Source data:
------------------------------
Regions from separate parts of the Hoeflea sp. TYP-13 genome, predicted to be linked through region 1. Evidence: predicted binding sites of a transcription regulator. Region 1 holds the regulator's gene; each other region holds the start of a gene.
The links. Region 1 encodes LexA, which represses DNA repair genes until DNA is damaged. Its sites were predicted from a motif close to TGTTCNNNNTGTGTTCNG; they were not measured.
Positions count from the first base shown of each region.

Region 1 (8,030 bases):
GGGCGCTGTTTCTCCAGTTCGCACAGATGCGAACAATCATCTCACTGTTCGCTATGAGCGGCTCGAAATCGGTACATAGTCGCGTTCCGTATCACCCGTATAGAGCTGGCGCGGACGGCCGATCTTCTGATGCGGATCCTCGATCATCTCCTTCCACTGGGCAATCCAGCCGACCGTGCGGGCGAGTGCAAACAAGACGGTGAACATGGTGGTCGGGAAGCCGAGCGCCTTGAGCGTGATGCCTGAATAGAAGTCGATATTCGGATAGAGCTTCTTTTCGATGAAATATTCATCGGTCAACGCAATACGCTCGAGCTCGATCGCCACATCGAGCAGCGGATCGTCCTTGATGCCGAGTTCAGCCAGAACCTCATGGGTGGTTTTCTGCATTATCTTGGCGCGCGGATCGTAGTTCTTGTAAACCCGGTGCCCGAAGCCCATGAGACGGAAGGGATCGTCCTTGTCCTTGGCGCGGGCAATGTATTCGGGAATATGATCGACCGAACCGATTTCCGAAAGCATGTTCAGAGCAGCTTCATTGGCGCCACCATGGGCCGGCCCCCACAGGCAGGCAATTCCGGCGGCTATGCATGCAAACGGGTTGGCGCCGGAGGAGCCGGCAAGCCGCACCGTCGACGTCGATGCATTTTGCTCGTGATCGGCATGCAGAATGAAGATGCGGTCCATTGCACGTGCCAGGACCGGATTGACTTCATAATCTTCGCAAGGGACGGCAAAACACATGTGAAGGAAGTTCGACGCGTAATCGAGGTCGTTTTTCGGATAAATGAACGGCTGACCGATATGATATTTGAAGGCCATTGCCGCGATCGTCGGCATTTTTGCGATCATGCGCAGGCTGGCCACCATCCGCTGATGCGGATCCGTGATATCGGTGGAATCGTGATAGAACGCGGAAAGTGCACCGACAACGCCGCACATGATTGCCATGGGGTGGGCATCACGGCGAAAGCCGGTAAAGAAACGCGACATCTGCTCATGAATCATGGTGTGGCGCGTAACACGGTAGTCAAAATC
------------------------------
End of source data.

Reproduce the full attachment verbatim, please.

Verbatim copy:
Regions from separate parts of the Hoeflea sp. TYP-13 genome, predicted to be linked through region 1. Evidence: predicted binding sites of a transcription regulator. Region 1 holds the regulator's gene; each other region holds the start of a gene.
The links. Region 1 encodes LexA, which represses DNA repair genes until DNA is damaged. Its sites were predicted from a motif close to TGTTCNNNNTGTGTTCNG; they were not measured.
Positions count from the first base shown of each region.

Region 1 (8,030 bases):
GGGCGCTGTTTCTCCAGTTCGCACAGATGCGAACAATCATCTCACTGTTCGCTATGAGCGGCTCGAAATCGGTACATAGTCGCGTTCCGTATCACCCGTATAGAGCTGGCGCGGACGGCCGATCTTCTGATGCGGATCCTCGATCATCTCCTTCCACTGGGCAATCCAGCCGACCGTGCGGGCGAGTGCAAACAAGACGGTGAACATGGTGGTCGGGAAGCCGAGCGCCTTGAGCGTGATGCCTGAATAGAAGTCGATATTCGGATAGAGCTTCTTTTCGATGAAATATTCATCGGTCAACGCAATACGCTCGAGCTCGATCGCCACATCGAGCAGCGGATCGTCCTTGATGCCGAGTTCAGCCAGAACCTCATGGGTGGTTTTCTGCATTATCTTGGCGCGCGGATCGTAGTTCTTGTAAACCCGGTGCCCGAAGCCCATGAGACGGAAGGGATCGTCCTTGTCCTTGGCGCGGGCAATGTATTCGGGAATATGATCGACCGAACCGATTTCCGAAAGCATGTTCAGAGCAGCTTCATTGGCGCCACCATGGGCCGGCCCCCACAGGCAGGCAATTCCGGCGGCTATGCATGCAAACGGGTTGGCGCCGGAGGAGCCGGCAAGCCGCACCGTCGACGTCGATGCATTTTGCTCGTGATCGGCATGCAGAATGAAGATGCGGTCCATTGCACGTGCCAGGACCGGATTGACTTCATAATCTTCGCAAGGGACGGCAAAACACATGTGAAGGAAGTTCGACGCGTAATCGAGGTCGTTTTTCGGATAAATGAACGGCTGACCGATATGATATTTGAAGGCCATTGCCGCGATCGTCGGCATTTTTGCGATCATGCGCAGGCTGGCCACCATCCGCTGATGCGGATCCGTGATATCGGTGGAATCGTGATAGAACGCGGAAAGTGCACCGACAACGCCGCACATGATTGCCATGGGGTGGGCATCACGGCGAAAGCCGGTAAAGAAACGCGACATCTGCTCATGAATCATGGTGTGGCGCGTAACACGGTAGTCAAAATC